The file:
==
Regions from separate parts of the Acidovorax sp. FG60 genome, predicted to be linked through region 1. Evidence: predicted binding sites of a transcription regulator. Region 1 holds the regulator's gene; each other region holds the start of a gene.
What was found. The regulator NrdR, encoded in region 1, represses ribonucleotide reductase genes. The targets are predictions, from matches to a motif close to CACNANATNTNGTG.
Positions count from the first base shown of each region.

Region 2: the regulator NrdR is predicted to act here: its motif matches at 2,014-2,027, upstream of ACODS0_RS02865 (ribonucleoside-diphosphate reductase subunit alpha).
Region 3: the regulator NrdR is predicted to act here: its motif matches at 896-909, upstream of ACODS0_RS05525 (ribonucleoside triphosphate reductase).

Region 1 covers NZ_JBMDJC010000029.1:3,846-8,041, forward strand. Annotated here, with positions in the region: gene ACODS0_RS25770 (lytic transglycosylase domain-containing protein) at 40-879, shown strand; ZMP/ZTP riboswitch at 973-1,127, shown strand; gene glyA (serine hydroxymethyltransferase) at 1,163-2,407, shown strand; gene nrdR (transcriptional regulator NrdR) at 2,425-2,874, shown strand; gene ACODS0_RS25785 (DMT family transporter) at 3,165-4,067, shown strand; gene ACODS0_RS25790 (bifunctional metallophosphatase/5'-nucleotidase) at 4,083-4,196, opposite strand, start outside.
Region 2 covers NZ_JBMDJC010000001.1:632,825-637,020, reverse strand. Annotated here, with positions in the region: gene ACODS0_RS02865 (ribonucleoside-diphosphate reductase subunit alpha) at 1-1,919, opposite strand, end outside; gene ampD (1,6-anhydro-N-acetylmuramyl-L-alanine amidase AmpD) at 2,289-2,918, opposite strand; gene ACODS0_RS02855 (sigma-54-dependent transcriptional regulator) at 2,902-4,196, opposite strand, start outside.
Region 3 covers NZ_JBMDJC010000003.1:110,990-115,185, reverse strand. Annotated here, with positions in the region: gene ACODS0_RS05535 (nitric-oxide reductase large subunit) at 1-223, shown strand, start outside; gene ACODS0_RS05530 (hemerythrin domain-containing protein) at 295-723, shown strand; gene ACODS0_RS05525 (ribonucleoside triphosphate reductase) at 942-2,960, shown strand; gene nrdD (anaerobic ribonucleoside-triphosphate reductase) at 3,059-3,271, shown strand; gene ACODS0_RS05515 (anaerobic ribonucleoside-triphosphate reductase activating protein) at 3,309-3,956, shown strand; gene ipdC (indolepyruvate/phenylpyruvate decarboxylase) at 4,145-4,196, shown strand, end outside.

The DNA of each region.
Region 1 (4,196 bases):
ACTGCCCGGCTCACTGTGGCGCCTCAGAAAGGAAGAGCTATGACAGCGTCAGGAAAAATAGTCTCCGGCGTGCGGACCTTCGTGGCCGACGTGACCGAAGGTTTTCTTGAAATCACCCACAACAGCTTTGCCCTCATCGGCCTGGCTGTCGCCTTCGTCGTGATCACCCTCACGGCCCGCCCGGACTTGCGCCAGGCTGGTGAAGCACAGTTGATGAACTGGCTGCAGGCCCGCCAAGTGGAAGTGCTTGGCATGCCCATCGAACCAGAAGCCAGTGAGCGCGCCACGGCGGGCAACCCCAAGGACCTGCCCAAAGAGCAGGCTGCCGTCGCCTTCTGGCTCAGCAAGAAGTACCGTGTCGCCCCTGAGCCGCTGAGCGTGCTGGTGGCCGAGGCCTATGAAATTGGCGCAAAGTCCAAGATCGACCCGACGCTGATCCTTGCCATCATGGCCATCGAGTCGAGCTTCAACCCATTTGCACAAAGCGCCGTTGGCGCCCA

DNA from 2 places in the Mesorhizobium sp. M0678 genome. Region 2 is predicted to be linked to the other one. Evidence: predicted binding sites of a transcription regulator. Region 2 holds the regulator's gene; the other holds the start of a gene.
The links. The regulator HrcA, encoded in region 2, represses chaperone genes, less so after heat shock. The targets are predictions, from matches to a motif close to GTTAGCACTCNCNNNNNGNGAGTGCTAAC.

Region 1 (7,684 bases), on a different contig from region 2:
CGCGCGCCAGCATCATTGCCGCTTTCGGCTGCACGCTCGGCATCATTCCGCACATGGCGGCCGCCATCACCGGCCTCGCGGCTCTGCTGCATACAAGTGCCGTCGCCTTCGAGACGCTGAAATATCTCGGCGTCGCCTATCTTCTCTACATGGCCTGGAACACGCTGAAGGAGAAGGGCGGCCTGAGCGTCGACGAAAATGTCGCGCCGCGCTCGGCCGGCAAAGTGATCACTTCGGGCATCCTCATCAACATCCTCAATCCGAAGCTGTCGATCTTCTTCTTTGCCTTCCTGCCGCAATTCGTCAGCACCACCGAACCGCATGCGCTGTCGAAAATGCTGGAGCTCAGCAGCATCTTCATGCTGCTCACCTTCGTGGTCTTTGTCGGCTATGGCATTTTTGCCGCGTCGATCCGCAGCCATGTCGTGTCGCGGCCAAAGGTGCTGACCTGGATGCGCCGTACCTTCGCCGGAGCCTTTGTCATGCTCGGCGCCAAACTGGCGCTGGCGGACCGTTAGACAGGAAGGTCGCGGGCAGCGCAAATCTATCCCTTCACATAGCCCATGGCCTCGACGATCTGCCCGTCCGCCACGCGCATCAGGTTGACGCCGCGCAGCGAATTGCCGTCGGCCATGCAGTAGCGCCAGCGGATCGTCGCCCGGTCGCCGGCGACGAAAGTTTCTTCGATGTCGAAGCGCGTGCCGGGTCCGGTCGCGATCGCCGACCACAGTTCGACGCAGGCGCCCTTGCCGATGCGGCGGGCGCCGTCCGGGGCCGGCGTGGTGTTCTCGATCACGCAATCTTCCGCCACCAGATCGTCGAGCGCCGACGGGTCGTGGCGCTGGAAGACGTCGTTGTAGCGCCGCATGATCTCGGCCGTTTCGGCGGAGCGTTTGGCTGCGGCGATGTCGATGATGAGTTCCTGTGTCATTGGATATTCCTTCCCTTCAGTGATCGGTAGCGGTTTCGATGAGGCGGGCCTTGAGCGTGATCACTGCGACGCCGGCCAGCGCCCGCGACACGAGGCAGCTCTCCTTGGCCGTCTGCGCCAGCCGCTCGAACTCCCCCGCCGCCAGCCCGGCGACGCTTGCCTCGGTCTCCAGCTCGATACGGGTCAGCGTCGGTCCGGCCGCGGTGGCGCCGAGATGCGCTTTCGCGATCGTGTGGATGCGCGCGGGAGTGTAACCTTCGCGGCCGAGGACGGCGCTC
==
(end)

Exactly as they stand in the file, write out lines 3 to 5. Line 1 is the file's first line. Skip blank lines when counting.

Positions count from the first base shown of each region.

Region 2: the regulator NrdR is predicted to act here: its motif matches at 2,014-2,027, upstream of ACODS0_RS02865 (ribonucleoside-diphosphate reductase subunit alpha).
Region 3: the regulator NrdR is predicted to act here: its motif matches at 896-909, upstream of ACODS0_RS05525 (ribonucleoside triphosphate reductase).